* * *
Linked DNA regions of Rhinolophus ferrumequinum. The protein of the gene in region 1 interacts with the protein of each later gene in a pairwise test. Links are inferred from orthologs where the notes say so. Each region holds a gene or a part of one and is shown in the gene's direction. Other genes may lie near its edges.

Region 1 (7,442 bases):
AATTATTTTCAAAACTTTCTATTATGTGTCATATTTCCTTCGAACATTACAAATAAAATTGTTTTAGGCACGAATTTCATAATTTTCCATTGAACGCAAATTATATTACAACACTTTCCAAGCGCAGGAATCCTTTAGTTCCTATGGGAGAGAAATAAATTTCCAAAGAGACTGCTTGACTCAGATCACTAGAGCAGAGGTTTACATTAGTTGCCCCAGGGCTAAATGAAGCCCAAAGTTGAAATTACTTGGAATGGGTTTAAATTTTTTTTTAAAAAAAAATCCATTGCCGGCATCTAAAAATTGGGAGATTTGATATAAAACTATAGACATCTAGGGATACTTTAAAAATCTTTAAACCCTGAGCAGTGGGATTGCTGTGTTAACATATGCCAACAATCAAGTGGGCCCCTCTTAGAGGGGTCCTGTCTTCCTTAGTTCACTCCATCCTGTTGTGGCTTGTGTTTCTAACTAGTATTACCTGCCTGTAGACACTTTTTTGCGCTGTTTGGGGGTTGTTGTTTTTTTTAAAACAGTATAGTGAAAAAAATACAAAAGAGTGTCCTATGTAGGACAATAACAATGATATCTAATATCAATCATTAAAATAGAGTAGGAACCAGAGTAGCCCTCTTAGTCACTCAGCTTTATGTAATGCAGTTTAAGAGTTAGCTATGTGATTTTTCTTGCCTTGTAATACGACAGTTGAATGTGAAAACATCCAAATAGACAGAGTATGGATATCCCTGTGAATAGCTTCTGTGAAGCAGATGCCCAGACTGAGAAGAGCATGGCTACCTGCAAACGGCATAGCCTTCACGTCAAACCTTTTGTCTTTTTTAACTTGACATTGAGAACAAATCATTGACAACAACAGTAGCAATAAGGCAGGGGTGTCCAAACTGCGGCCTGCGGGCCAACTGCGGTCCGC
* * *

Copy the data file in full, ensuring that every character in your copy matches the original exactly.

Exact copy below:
Linked DNA regions of Rhinolophus ferrumequinum. The protein of the gene in region 1 interacts with the protein of each later gene in a pairwise test. Links are inferred from orthologs where the notes say so. Each region holds a gene or a part of one and is shown in the gene's direction. Other genes may lie near its edges.

Region 1 (7,442 bases):
AATTATTTTCAAAACTTTCTATTATGTGTCATATTTCCTTCGAACATTACAAATAAAATTGTTTTAGGCACGAATTTCATAATTTTCCATTGAACGCAAATTATATTACAACACTTTCCAAGCGCAGGAATCCTTTAGTTCCTATGGGAGAGAAATAAATTTCCAAAGAGACTGCTTGACTCAGATCACTAGAGCAGAGGTTTACATTAGTTGCCCCAGGGCTAAATGAAGCCCAAAGTTGAAATTACTTGGAATGGGTTTAAATTTTTTTTTAAAAAAAAATCCATTGCCGGCATCTAAAAATTGGGAGATTTGATATAAAACTATAGACATCTAGGGATACTTTAAAAATCTTTAAACCCTGAGCAGTGGGATTGCTGTGTTAACATATGCCAACAATCAAGTGGGCCCCTCTTAGAGGGGTCCTGTCTTCCTTAGTTCACTCCATCCTGTTGTGGCTTGTGTTTCTAACTAGTATTACCTGCCTGTAGACACTTTTTTGCGCTGTTTGGGGGTTGTTGTTTTTTTTAAAACAGTATAGTGAAAAAAATACAAAAGAGTGTCCTATGTAGGACAATAACAATGATATCTAATATCAATCATTAAAATAGAGTAGGAACCAGAGTAGCCCTCTTAGTCACTCAGCTTTATGTAATGCAGTTTAAGAGTTAGCTATGTGATTTTTCTTGCCTTGTAATACGACAGTTGAATGTGAAAACATCCAAATAGACAGAGTATGGATATCCCTGTGAATAGCTTCTGTGAAGCAGATGCCCAGACTGAGAAGAGCATGGCTACCTGCAAACGGCATAGCCTTCACGTCAAACCTTTTGTCTTTTTTAACTTGACATTGAGAACAAATCATTGACAACAACAGTAGCAATAAGGCAGGGGTGTCCAAACTGCGGCCTGCGGGCCAACTGCGGTCCGC